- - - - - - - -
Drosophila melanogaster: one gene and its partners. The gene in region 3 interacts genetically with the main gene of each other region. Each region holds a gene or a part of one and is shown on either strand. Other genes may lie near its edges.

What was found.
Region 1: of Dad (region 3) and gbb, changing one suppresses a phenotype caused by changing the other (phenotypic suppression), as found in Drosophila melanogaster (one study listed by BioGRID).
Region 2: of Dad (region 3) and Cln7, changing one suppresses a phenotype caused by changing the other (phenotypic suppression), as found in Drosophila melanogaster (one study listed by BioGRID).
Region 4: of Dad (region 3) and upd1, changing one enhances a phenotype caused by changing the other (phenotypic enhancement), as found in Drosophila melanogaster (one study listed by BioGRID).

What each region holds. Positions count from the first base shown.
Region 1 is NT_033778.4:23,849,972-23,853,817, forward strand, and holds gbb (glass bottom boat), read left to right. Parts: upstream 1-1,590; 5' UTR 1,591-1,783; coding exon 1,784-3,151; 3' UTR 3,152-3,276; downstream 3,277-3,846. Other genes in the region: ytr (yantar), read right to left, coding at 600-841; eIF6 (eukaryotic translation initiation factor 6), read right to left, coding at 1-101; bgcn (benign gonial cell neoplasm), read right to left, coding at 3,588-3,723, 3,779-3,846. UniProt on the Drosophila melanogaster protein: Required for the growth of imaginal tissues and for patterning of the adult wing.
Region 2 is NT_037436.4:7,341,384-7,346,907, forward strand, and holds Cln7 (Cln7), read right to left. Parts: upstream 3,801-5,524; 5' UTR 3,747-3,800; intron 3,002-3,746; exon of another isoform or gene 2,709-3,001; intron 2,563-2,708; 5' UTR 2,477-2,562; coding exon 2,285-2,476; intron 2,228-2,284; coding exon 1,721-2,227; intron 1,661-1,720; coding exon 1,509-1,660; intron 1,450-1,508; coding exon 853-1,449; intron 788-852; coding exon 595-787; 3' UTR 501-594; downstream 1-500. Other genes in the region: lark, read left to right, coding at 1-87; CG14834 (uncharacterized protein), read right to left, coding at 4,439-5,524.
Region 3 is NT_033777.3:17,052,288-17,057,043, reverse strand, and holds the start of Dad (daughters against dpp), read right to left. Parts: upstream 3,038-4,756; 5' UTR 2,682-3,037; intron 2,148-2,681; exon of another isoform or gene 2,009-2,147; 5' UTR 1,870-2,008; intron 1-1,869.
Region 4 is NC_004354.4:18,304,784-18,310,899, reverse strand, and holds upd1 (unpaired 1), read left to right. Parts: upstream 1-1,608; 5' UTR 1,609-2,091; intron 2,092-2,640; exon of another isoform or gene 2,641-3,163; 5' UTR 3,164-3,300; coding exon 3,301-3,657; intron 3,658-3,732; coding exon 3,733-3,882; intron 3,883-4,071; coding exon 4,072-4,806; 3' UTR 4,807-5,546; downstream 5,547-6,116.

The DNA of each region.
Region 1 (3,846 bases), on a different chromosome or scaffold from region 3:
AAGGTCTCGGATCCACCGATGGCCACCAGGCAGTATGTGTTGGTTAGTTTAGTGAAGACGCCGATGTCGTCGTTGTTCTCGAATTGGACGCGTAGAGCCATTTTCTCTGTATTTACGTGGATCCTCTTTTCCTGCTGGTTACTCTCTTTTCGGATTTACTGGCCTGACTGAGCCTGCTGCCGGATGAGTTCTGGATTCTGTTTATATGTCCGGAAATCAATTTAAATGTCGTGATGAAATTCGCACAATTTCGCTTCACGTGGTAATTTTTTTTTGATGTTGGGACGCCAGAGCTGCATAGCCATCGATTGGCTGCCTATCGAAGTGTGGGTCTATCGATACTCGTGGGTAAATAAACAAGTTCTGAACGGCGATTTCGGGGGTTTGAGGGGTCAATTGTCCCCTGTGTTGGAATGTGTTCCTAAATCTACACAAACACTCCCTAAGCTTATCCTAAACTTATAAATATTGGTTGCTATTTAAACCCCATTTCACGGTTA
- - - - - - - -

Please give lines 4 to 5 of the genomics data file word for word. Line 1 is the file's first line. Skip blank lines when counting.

Region 2: of Dad (region 3) and Cln7, changing one suppresses a phenotype caused by changing the other (phenotypic suppression), as found in Drosophila melanogaster (one study listed by BioGRID).
Region 4: of Dad (region 3) and upd1, changing one enhances a phenotype caused by changing the other (phenotypic enhancement), as found in Drosophila melanogaster (one study listed by BioGRID).